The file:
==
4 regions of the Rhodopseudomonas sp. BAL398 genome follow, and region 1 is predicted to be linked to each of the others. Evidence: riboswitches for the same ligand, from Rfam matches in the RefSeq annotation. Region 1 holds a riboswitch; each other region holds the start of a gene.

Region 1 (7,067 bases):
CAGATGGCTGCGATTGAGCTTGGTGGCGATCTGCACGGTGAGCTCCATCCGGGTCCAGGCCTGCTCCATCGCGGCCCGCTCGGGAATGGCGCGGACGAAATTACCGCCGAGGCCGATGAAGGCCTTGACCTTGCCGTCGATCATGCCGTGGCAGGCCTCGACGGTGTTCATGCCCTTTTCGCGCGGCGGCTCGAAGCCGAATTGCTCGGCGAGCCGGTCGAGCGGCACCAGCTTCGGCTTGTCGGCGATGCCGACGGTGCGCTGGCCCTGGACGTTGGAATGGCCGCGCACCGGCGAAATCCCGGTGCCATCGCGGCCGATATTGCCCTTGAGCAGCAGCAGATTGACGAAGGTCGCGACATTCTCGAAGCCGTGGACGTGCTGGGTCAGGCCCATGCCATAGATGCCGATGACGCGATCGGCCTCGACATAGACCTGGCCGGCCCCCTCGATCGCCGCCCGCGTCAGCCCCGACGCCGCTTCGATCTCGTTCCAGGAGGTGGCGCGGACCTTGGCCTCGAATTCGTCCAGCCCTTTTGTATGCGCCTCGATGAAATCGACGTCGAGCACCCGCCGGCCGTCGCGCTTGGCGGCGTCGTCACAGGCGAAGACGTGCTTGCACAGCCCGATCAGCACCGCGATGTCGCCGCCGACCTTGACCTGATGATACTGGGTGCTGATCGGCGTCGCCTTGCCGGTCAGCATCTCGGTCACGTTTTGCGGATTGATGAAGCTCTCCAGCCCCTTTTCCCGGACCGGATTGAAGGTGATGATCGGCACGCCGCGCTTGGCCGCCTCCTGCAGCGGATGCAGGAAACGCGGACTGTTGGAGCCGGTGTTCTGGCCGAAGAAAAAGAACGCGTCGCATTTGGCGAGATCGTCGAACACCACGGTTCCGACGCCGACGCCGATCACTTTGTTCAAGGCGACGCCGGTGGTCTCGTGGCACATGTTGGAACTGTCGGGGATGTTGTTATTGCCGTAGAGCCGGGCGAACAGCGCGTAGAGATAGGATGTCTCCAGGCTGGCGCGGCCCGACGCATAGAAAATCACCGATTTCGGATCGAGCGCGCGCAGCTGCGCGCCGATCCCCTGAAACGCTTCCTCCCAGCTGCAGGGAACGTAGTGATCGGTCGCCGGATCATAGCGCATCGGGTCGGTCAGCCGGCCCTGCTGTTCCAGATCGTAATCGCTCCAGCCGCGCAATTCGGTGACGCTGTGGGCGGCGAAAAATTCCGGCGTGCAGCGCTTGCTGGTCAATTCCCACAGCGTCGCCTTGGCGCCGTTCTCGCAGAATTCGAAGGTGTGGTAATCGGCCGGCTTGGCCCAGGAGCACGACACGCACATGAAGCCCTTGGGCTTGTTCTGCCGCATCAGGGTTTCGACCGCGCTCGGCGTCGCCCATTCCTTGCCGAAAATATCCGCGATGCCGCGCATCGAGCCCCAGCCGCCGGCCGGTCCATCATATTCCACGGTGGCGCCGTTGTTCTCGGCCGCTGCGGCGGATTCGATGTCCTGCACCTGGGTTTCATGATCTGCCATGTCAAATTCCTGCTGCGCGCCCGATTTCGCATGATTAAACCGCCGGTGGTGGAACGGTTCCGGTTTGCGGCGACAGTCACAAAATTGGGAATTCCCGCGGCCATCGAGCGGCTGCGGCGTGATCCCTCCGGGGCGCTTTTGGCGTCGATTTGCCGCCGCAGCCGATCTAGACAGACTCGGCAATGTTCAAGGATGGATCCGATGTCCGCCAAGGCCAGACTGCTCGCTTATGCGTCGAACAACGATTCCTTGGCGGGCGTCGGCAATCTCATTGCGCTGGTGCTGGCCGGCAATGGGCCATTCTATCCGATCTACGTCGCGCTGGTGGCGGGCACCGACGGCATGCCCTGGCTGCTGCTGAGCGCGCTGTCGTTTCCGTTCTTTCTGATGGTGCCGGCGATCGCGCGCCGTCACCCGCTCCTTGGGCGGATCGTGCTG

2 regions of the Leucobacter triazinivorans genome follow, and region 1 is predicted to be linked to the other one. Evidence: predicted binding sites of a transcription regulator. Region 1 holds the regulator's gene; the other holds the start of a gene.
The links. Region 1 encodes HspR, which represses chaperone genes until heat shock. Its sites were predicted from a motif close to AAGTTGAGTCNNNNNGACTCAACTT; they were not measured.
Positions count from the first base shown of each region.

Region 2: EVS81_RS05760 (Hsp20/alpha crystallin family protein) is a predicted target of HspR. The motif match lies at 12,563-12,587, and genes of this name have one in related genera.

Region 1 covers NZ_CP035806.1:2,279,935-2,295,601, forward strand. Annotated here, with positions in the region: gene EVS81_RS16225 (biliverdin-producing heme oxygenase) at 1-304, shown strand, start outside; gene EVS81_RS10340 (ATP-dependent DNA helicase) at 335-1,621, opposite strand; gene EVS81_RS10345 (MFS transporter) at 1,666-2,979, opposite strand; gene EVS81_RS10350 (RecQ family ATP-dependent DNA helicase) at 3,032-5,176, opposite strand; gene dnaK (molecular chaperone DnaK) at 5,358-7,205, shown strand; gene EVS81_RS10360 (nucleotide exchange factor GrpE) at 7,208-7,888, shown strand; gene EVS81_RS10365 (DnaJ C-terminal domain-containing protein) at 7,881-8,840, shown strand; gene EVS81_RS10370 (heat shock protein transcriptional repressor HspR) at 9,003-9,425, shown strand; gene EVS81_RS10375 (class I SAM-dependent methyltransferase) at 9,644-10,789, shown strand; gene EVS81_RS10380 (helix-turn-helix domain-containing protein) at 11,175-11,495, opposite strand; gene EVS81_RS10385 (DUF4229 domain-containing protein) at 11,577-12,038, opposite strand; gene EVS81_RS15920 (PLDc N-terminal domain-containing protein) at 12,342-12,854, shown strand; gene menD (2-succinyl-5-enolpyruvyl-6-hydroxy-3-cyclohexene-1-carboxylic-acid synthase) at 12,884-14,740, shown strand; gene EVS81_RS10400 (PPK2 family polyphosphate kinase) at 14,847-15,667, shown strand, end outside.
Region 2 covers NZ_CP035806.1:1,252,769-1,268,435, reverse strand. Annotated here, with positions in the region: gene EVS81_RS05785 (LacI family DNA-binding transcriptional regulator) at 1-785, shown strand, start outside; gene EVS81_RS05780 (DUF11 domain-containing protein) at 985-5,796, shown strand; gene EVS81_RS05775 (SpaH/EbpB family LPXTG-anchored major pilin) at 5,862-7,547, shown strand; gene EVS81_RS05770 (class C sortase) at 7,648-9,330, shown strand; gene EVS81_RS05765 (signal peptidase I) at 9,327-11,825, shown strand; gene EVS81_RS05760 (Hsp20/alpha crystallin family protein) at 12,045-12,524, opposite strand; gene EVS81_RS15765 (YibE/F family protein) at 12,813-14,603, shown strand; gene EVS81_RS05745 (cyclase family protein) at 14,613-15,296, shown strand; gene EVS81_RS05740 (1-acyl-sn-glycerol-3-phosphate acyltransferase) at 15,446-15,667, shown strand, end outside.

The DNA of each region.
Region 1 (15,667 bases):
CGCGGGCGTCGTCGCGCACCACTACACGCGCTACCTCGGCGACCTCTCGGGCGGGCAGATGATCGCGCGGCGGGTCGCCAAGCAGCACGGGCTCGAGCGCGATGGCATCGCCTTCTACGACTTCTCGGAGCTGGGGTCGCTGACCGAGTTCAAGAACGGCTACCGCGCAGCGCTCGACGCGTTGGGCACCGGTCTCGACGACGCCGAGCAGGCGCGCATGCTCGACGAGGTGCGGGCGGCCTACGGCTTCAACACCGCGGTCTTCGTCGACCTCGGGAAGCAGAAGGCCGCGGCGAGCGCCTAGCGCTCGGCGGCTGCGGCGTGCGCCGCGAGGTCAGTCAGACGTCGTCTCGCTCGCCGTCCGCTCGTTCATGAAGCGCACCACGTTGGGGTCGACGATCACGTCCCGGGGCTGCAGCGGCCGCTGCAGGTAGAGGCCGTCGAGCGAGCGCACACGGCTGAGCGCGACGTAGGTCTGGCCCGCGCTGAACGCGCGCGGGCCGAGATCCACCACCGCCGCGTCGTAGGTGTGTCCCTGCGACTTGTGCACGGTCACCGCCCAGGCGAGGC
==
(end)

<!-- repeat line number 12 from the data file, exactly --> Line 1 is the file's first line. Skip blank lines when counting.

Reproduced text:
CGCGGGCGTCGTCGCGCACCACTACACGCGCTACCTCGGCGACCTCTCGGGCGGGCAGATGATCGCGCGGCGGGTCGCCAAGCAGCACGGGCTCGAGCGCGATGGCATCGCCTTCTACGACTTCTCGGAGCTGGGGTCGCTGACCGAGTTCAAGAACGGCTACCGCGCAGCGCTCGACGCGTTGGGCACCGGTCTCGACGACGCCGAGCAGGCGCGCATGCTCGACGAGGTGCGGGCGGCCTACGGCTTCAACACCGCGGTCTTCGTCGACCTCGGGAAGCAGAAGGCCGCGGCGAGCGCCTAGCGCTCGGCGGCTGCGGCGTGCGCCGCGAGGTCAGTCAGACGTCGTCTCGCTCGCCGTCCGCTCGTTCATGAAGCGCACCACGTTGGGGTCGACGATCACGTCCCGGGGCTGCAGCGGCCGCTGCAGGTAGAGGCCGTCGAGCGAGCGCACACGGCTGAGCGCGACGTAGGTCTGGCCCGCGCTGAACGCGCGCGGGCCGAGATCCACCACCGCCGCGTCGTAGGTGTGTCCCTGCGACTTGTGCACGGTCACCGCCCAGGCGAGGC